Textbooks and teachers aren't enough. Each student trundling off to school next week will need more assistance than all the paper, crayons, notebooks or fancy pocket calculators could ever provide.

Parents can give that needed help. Plainly stated, the interest a parent takes in a child's classroom experiences contributes to the success of that student's schooling.

"If only I could find the time" has become the battle cry of parents in these days when the war between inflation and family budgets often demands holding down more than one job and spending more time away from home.

However, taking an active part in a child's education does not necessarily mean parents must relinquish all their spare moments. Often, parental involvement in education simply means asking questions, offering some encouraging words and, above all, listening.

The first few days of the school year are ideal for setting in motion a year-round pattern for student success. For instance, parents should put aside other pressing tasks for a few moments and ask their children:

How did their day go? What are their teachers' names? What are the classroom plans for the year? Are friends from previous years in their classes? What new friends are they making? Do they find the first assignments easy or perhaps too difficult? Are there activities outside the classroom the children want to join, such as athletic teams, student government or interest clubs?

Intently listening to the answers children give to such questions not only conveys parents' genuine interest in their children's hours spent away from home, but also signals any potential trouble spots.

During the first weeks of the school year, parents also can support their children's learning and school progress in the following areas:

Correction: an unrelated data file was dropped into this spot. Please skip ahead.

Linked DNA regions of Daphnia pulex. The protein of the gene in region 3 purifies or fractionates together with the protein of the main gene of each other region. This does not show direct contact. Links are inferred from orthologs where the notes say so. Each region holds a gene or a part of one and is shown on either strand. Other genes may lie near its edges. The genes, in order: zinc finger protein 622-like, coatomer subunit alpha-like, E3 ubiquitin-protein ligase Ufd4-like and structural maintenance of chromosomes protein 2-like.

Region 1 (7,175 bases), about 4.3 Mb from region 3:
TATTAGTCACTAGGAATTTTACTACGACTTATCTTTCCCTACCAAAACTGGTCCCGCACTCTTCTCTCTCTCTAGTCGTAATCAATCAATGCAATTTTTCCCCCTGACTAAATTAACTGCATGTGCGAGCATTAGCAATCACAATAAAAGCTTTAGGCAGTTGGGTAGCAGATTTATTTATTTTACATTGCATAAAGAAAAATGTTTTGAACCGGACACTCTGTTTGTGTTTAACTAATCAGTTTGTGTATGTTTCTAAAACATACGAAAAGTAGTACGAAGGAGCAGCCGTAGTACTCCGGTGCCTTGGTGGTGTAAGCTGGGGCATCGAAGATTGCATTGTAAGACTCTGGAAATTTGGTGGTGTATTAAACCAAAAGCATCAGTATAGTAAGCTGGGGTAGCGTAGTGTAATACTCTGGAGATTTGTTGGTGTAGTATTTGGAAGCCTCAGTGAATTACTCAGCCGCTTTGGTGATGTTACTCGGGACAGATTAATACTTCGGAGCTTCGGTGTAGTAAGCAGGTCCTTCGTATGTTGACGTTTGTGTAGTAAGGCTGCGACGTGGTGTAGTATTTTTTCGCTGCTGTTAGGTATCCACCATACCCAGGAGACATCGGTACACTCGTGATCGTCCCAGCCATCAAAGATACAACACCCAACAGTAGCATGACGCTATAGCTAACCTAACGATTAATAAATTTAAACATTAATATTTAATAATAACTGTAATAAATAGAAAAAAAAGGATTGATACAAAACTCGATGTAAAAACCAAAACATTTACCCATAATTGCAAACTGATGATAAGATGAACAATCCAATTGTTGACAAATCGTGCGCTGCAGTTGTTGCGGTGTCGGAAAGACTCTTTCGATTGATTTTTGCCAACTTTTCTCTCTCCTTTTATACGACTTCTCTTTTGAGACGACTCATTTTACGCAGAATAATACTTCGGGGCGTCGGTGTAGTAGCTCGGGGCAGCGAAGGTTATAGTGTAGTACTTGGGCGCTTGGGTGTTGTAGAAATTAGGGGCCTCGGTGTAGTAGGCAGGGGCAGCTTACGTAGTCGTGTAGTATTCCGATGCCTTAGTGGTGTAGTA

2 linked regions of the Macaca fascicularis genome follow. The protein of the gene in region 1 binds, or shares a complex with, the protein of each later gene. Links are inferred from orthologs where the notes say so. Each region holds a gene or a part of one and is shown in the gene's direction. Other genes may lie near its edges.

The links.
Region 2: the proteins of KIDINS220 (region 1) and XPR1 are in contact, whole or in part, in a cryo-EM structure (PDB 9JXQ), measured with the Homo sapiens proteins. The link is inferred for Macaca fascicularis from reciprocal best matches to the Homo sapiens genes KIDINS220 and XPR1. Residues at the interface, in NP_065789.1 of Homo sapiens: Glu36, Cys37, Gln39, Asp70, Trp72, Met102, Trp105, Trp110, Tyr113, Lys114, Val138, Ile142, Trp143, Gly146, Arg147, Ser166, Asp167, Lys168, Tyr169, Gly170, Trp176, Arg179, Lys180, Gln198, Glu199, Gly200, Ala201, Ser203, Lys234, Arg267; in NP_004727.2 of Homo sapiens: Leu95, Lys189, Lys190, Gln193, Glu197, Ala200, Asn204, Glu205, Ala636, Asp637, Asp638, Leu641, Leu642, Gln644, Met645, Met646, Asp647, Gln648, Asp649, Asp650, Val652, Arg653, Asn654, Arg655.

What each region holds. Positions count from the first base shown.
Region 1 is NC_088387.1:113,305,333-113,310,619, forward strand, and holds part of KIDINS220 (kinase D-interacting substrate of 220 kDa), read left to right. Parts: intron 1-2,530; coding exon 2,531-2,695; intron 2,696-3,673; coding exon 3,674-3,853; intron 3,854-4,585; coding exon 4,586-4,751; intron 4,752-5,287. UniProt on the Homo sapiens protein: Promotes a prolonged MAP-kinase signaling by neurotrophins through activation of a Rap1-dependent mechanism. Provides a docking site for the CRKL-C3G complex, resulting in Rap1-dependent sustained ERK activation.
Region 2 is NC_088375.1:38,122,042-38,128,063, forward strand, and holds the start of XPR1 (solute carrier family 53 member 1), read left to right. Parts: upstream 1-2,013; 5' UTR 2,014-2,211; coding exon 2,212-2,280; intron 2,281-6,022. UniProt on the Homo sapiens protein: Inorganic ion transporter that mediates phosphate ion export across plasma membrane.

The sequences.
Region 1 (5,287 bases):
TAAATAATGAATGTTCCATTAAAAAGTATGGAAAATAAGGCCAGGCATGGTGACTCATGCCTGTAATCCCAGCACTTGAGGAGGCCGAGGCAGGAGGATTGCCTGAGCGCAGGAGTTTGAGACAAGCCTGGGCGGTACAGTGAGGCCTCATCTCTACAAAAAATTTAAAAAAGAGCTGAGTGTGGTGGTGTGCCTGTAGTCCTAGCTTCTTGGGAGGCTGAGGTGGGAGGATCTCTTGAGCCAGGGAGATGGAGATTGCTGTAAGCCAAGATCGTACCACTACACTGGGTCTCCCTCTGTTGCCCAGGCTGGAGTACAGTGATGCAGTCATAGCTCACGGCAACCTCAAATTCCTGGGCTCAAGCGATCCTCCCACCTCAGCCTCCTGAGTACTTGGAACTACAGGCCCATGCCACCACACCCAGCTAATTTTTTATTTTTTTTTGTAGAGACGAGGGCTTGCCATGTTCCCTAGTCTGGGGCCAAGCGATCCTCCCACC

* Homework. Set expectations the first week of school. Homework or a study period will be scheduled every day. Parents should review, if only briefly, completed work. Simply asking, "Have you finished your homework?" does not impress upon children that their work outside the classroom is important.

Provide a space and designate a specific time for children to do their school work daily. A kitchen or dining room table can suffice as a homework area provided the space is well-lighted and free of distractions.

* Friends. Parents need to meet their children's friends and playmates. Know their names, where they live and, when possible, meet their parents.

* Reinforcing school learning. Even when specific homework assignments are not given, use designated study time for learning activities. For example, have children cut letters and words out of newspaper headlines to make messages for their friends; have children play number games like dominoes or bingo; play a survey game by estimating the lengths of household objects and then measuring them; ask children to read signs, posters and billboards that they see on family drives or walks.

* Parent-teacher conferences. Schedule visits with the children's teachers. Before the meeting, talk to the children about any concerns or problems they may have about school. Write down questions to ask the teachers during the visit.

At the meeting, find out about children's behavior as well as work habits in school. Ask to see samples of the children's work. Find out how to help the children at home. Ask questions about anything not readily understood.

After the meeting, talk to the children about the meeting. Encourage the children, tell them their strengths and point out areas in need of further work. Set specific goals for improvement, and present additional study activities not as punishment but as challenges.

* Supporting the schools. Join the school's Parent-Teacher Association or Home and School Association. Each school also has a Neighborhood School Council (NSC) that advises the principal on the use of school resources, staffing and curriculum. NSC members are elected annually.

For more information on these organizations and other ways to support the schools, contact the individual school principal.